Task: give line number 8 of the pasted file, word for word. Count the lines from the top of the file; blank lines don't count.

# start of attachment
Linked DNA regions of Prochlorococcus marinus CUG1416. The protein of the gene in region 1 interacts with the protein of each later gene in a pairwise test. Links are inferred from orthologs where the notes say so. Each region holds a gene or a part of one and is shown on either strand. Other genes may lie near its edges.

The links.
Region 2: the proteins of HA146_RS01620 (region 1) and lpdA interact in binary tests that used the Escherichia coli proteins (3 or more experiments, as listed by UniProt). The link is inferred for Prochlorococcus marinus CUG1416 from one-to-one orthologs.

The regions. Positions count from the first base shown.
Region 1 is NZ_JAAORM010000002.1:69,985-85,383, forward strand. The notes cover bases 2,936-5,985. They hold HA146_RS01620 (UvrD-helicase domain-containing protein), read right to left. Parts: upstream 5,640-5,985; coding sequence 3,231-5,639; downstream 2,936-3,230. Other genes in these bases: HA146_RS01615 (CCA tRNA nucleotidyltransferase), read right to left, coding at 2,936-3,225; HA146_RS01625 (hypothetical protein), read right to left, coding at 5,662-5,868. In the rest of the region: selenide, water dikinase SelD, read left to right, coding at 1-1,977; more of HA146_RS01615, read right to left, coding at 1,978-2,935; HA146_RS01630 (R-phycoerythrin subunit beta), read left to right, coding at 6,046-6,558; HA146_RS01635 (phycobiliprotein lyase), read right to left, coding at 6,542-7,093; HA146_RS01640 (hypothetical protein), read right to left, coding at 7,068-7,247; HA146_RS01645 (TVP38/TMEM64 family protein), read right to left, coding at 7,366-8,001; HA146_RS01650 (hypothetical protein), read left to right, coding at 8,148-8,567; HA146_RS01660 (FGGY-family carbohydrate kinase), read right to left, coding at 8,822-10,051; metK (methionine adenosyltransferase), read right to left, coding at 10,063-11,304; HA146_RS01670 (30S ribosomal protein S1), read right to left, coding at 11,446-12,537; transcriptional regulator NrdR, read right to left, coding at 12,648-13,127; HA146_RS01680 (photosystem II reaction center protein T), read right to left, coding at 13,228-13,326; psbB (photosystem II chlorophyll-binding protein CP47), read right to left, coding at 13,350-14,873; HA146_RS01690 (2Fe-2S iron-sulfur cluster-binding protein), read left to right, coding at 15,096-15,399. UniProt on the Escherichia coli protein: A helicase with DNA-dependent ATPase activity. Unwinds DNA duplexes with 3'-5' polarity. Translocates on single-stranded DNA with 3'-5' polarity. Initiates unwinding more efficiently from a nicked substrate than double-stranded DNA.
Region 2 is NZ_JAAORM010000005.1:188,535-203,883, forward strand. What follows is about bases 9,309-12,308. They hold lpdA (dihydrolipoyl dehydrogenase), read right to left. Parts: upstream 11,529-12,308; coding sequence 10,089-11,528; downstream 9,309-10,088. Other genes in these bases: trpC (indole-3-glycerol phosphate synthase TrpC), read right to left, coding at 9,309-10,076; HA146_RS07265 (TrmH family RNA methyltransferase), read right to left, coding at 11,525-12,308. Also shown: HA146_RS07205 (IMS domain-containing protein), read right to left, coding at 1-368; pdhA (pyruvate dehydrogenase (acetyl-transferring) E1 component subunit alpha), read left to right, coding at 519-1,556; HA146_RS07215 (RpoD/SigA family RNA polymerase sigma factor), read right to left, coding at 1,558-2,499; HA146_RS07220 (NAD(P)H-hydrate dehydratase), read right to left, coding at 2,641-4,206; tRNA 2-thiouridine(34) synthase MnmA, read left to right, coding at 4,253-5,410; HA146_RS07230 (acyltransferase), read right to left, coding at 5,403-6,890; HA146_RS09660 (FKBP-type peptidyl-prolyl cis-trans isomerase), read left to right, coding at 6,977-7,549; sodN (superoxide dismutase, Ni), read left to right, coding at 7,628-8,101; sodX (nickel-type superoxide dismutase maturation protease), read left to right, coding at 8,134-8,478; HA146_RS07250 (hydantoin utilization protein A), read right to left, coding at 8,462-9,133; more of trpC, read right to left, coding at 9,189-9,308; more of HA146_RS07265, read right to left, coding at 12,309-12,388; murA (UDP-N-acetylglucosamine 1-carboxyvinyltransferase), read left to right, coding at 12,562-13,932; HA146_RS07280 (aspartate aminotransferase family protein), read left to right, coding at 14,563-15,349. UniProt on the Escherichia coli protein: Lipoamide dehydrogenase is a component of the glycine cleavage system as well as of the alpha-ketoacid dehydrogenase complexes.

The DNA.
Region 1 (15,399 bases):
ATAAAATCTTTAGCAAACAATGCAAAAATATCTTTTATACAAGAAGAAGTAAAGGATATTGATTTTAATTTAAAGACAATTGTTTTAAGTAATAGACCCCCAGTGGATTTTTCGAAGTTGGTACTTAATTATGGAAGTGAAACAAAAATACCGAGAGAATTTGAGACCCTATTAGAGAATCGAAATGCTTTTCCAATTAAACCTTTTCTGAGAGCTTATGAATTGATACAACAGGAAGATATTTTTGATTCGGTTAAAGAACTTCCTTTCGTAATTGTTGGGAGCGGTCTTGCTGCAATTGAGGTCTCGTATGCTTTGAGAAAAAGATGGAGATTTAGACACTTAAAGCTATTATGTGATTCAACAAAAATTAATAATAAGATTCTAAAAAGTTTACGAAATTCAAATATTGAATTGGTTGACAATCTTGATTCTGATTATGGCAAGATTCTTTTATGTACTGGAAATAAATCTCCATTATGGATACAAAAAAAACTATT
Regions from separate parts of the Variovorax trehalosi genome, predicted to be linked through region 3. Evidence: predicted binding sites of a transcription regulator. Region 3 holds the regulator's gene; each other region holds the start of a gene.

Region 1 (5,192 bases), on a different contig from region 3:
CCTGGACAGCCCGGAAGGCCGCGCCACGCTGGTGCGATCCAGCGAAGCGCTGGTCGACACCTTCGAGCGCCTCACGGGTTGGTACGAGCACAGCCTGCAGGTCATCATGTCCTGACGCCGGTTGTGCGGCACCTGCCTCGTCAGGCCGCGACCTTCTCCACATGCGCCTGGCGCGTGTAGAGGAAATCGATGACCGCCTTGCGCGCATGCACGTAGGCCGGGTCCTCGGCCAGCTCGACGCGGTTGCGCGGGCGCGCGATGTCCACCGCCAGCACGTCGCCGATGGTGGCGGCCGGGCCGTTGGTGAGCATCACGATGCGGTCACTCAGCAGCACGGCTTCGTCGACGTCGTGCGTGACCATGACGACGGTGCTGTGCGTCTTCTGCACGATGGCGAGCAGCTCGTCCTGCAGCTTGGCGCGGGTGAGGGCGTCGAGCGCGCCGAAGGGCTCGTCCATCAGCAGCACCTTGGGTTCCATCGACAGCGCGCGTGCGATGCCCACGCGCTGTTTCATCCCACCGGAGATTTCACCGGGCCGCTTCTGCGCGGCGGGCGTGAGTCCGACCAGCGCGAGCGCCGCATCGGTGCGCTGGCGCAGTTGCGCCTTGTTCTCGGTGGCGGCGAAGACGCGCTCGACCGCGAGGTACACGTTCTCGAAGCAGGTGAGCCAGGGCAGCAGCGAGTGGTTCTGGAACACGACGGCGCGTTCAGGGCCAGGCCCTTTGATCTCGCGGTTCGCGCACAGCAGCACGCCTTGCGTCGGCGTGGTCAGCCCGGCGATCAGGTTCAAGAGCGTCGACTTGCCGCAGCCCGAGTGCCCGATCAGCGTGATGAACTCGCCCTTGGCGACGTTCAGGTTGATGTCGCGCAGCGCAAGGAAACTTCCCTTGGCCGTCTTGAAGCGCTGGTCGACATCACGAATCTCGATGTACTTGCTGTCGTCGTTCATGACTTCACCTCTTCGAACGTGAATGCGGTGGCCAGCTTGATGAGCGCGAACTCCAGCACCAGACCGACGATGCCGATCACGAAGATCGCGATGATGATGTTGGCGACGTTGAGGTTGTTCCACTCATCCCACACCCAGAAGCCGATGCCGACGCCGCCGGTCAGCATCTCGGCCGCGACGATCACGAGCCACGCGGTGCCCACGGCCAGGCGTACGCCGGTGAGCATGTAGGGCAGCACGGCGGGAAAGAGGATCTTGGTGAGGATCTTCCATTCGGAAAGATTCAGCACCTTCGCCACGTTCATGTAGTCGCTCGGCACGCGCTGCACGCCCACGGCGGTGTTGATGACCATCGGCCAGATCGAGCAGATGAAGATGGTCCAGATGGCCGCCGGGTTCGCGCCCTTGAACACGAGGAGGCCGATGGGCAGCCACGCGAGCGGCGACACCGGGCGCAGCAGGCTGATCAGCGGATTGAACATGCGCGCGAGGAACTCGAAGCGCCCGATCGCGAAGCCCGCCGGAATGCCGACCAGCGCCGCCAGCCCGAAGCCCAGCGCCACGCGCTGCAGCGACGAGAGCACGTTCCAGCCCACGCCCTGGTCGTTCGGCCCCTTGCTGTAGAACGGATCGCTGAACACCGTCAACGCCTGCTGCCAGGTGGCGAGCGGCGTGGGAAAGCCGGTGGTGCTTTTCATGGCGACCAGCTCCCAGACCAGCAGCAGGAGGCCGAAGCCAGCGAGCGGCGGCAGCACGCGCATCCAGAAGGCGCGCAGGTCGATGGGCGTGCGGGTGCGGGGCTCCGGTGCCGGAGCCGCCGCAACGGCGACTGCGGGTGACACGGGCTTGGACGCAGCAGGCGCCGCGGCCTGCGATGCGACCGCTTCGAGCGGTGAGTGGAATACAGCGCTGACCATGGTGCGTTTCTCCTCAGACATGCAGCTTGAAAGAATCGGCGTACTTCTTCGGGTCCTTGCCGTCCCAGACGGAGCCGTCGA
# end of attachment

Region 1 (15,399 bases):